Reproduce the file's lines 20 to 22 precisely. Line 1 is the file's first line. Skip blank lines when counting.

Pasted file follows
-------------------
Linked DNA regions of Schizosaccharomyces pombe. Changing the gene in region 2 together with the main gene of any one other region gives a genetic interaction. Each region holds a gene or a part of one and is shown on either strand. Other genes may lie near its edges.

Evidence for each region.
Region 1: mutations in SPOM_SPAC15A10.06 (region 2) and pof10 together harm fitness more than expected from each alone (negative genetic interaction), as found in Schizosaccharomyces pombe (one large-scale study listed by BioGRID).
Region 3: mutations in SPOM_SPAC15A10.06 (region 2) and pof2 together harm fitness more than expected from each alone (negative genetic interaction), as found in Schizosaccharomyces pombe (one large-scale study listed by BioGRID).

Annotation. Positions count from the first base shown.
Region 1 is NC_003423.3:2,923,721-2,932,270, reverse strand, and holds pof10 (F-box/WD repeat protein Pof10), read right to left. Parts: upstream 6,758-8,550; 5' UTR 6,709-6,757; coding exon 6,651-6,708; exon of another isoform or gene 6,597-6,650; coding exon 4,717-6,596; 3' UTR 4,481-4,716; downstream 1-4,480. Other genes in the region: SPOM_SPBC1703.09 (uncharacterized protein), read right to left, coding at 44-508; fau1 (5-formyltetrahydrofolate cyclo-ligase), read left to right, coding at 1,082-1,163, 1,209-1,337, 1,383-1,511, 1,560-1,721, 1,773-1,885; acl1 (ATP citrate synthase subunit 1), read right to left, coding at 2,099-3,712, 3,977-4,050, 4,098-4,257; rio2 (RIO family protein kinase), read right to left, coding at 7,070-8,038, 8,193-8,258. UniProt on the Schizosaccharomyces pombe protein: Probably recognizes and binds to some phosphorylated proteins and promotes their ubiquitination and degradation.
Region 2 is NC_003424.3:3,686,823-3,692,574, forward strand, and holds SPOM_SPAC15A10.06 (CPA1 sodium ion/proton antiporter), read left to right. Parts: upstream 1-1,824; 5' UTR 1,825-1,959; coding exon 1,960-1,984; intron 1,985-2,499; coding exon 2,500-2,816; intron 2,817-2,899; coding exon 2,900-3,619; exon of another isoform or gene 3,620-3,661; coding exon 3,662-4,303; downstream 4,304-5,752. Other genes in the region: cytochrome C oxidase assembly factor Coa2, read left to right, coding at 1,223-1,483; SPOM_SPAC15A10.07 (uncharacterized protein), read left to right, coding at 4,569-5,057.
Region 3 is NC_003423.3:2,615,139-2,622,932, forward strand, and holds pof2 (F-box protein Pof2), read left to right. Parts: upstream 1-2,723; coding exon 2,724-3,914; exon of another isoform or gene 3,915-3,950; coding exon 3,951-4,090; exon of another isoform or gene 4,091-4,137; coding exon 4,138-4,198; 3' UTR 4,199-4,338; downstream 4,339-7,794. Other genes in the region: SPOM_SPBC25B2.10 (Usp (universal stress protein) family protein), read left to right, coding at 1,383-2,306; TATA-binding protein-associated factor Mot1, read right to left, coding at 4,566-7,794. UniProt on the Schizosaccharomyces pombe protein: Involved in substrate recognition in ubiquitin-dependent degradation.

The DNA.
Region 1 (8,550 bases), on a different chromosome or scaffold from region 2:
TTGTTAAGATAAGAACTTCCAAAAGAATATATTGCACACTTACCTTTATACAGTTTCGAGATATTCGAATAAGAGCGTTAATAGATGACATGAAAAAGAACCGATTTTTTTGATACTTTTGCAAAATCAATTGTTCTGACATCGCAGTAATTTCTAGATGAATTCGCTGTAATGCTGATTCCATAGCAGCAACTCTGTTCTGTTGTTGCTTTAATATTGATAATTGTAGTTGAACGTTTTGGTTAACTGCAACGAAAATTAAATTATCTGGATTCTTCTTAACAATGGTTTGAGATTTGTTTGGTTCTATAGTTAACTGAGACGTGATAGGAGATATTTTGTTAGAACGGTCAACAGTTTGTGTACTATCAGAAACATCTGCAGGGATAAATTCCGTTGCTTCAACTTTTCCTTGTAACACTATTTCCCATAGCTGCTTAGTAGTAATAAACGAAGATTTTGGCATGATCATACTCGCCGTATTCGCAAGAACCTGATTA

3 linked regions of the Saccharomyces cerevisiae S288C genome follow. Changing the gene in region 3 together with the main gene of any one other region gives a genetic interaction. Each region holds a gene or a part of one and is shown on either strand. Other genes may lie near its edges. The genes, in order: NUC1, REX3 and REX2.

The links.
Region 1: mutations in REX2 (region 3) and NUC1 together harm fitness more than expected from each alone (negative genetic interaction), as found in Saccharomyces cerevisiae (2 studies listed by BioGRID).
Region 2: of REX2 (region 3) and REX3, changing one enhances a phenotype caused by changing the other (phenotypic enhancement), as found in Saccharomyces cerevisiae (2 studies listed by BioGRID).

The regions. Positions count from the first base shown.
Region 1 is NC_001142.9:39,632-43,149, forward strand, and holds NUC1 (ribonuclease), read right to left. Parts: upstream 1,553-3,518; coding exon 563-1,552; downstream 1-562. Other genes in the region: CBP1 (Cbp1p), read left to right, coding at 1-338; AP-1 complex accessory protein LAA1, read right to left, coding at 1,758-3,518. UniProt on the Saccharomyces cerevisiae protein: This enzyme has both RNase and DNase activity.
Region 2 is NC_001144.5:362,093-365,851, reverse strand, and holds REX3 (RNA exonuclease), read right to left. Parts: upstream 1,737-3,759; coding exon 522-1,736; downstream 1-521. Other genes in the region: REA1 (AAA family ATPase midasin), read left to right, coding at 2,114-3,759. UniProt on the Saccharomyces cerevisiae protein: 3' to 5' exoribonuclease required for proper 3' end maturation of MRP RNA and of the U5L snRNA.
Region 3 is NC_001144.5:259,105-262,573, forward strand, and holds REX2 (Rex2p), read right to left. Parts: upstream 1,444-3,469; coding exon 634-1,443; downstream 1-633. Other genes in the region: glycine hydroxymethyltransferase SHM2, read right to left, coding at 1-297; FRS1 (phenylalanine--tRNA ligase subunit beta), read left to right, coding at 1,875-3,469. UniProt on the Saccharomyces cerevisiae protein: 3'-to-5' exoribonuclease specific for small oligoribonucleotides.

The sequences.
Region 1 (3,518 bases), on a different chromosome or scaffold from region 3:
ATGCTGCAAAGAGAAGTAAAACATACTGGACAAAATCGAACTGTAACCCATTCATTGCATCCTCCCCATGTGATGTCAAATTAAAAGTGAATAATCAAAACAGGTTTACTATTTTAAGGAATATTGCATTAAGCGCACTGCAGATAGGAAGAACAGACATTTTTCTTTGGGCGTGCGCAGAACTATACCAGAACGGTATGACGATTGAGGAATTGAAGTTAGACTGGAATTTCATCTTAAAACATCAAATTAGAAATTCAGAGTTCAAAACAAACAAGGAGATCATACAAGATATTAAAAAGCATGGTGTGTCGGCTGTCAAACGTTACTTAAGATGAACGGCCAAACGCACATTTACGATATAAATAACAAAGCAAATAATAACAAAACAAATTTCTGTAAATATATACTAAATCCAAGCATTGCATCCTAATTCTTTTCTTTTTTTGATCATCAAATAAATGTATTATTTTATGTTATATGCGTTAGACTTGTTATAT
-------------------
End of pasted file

The sequences.
Region 1 (3,518 bases), on a different chromosome or scaffold from region 3:
ATGCTGCAAAGAGAAGTAAAACATACTGGACAAAATCGAACTGTAACCCATTCATTGCATCCTCCCCATGTGATGTCAAATTAAAAGTGAATAATCAAAACAGGTTTACTATTTTAAGGAATATTGCATTAAGCGCACTGCAGATAGGAAGAACAGACATTTTTCTTTGGGCGTGCGCAGAACTATACCAGAACGGTATGACGATTGAGGAATTGAAGTTAGACTGGAATTTCATCTTAAAACATCAAATTAGAAATTCAGAGTTCAAAACAAACAAGGAGATCATACAAGATATTAAAAAGCATGGTGTGTCGGCTGTCAAACGTTACTTAAGATGAACGGCCAAACGCACATTTACGATATAAATAACAAAGCAAATAATAACAAAACAAATTTCTGTAAATATATACTAAATCCAAGCATTGCATCCTAATTCTTTTCTTTTTTTGATCATCAAATAAATGTATTATTTTATGTTATATGCGTTAGACTTGTTATAT